Some days, you’re so amped up for work that you can’t wait to get to your desk and start attacking the day. But on other days, you’re only motivated to eat a breakfast sandwich and catch up on pretty much anything else.
The good news? It happens to everyone. The better news? You don’t have to view these mornings as a waste of time.
What I found was that in many cases, feeling more productive can be as simple as cleaning up your workspace. To get a very “meh” day off on the right foot, here are a few things you can (and should) toss in the trash right now.
1. All the Trash on Your Desk
How many times have you walked by a teammate’s desk and thought, “Why is there so much trash on that person’s desk? What does their kitchen at home look like?” And how many of those times have you then returned to your own workspace to find that you haven’t thrown out a coffee cup in over a week.
Unless you thrive in messy conditions, take a few minutes at the beginning of your day to clean up. (Bonus points if you wipe down your desk and keyboard after doing this.)
2. Anything You’ll Never Respond To or Do Anything With
At some point or another, you’ll get a flyer in the mail, or a letter from someone who really wants to sell you something, or a business card. If you’re not a decision maker, this can be flattering. After all, someone at another company thinks you’re the right person to reach out to, so why wouldn’t you keep the proof?
However, it doesn’t take long for these materials to take over your desk. And the truth is that unless you and your boss are legitimately considering a purchase, those materials will just sit there until the end of time.
3. All Those Receipts You’ve Collected
After ordering lunch or picking up some office supplies, it’s easy to take a receipt for your purchase without thinking about it. It’s even easier to do it so many times that you quickly find yourself buried under all the evidence that you’ve been buying salads that are way too expensive for what you’ve gotten.
Unless you’re planning on submitting them for reimbursement (which I know is a completely different challenge), there’s no need to hang on to them.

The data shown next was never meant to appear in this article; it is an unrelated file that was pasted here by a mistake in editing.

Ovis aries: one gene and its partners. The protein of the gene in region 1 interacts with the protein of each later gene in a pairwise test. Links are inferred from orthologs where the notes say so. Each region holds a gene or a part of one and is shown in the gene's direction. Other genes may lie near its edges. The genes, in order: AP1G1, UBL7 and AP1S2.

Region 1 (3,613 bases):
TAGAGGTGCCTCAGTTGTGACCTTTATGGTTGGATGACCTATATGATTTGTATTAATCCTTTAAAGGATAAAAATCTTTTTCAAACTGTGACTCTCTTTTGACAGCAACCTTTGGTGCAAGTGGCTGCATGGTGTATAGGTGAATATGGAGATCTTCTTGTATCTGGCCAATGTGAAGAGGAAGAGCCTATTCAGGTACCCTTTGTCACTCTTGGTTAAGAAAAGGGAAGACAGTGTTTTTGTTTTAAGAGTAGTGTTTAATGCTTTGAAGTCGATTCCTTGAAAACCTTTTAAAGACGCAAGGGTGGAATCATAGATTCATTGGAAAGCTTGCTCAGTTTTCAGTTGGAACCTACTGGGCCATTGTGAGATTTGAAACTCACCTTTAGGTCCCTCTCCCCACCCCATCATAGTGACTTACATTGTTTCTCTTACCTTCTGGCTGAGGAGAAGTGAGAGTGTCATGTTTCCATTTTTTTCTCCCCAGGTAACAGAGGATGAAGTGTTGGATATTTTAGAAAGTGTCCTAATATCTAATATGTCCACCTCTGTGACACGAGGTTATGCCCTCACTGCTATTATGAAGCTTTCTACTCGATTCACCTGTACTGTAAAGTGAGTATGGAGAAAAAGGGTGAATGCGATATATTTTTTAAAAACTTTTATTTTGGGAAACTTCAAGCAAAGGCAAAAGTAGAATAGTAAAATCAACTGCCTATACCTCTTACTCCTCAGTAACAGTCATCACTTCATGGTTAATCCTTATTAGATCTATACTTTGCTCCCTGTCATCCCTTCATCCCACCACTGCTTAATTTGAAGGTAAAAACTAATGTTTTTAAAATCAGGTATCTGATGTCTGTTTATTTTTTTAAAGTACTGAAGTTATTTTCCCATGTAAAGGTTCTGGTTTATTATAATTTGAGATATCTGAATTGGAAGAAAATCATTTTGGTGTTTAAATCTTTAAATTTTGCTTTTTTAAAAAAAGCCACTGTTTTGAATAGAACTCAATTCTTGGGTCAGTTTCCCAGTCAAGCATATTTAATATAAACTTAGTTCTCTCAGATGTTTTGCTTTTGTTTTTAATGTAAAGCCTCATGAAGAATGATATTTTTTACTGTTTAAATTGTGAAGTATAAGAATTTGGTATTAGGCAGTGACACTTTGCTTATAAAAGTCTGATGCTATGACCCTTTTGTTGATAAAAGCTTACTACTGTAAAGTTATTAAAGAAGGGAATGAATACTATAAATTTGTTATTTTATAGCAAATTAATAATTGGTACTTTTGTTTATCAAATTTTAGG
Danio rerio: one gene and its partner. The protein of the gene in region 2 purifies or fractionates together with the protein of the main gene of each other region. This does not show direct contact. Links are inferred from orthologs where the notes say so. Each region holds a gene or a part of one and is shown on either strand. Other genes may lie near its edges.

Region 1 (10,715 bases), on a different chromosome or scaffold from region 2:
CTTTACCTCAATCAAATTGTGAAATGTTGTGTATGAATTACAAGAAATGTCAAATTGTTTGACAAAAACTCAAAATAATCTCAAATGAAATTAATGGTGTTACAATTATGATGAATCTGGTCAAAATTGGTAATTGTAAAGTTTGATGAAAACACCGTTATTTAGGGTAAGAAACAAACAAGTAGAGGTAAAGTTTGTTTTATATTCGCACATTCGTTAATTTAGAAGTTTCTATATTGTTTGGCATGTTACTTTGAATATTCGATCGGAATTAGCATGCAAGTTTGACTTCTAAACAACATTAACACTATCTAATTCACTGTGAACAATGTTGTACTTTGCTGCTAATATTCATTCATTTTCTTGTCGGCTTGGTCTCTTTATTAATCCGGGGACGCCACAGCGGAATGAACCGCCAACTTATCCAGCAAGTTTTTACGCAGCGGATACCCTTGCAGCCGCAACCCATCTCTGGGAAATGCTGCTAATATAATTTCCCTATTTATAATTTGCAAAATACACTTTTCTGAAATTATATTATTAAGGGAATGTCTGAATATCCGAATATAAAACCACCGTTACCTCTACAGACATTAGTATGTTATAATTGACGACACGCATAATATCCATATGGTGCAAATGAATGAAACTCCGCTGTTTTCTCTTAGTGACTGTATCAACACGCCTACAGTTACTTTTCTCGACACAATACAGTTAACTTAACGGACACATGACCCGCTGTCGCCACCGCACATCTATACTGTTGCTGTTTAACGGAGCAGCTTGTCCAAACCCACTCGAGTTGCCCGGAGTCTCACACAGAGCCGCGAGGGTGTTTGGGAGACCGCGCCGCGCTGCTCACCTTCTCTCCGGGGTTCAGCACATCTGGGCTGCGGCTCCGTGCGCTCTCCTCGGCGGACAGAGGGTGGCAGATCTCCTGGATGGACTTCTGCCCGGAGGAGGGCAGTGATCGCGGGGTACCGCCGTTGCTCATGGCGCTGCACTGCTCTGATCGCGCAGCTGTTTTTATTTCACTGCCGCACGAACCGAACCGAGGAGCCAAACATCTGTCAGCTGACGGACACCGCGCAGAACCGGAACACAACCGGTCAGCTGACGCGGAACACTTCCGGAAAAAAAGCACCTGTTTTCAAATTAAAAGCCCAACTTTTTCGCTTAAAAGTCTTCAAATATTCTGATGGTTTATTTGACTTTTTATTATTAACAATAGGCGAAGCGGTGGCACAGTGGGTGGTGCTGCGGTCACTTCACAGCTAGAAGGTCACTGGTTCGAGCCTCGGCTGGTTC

4. Those Old Post-it Notes You Don’t Need Anymore
I’m a big believer in using handwritten sticky notes to remind myself of tasks that need to be completed. I like leaving them for myself on my computer monitor, especially when I know that I’m bound to forget something I’ve discussed in passing with a teammate. But it only takes a few days for those notes to become irrelevant. And by keeping them around, you only make yourself look like a crazy hoarder.
5. Knick Knacks
There’s nothing wrong with letting your freak flag fly by decorating your desk with a few knick knacks. But at the same time, you don’t want people thinking that you’re hosting a garage sale. I recently went through the painstaking process of putting a few of my favorite desk toys away.
And as terrible as it was, I am appreciating the added (not to mention clean) space. So if your bobbleheads dolls and frames are starting to spill over a bit, start your day by pairing them down to a more manageable number.
So what happens after you’ve thrown these things out? You still might not want to do any work, and that’s OK. Continue the process by really cleaning your area now. Hint: This video was literally made for lazy people who want to take all the desk cleaning shortcuts.
Once you’ve done that, go through all the loose papers you still need and organize them into folders—and find a place for those folders that you’ll actually use. This could go on and on for an entire day, but the good news is that you’ll (probably) get to a point when you’re tired of it and want to get down to business. Either way, it’s a win-win.
TopicsTools & Skills , Organization , Procrastination , Syndication , Productivity , Spring Cleaning
Photo of trash can courtesy of FabrikaCr/Getty Images.
Richard Moy is a Content Marketing Writer at Stack Overflow. He has spent the majority of his career in talent management, including a stint as a full-cycle recruiter and hiring manager. In addition to the career advice he contributes to The Muse, he also writes test prep and higher education marketing content for The Economist. Say hi on Twitter @rich_moy or follow his blog.More from this Author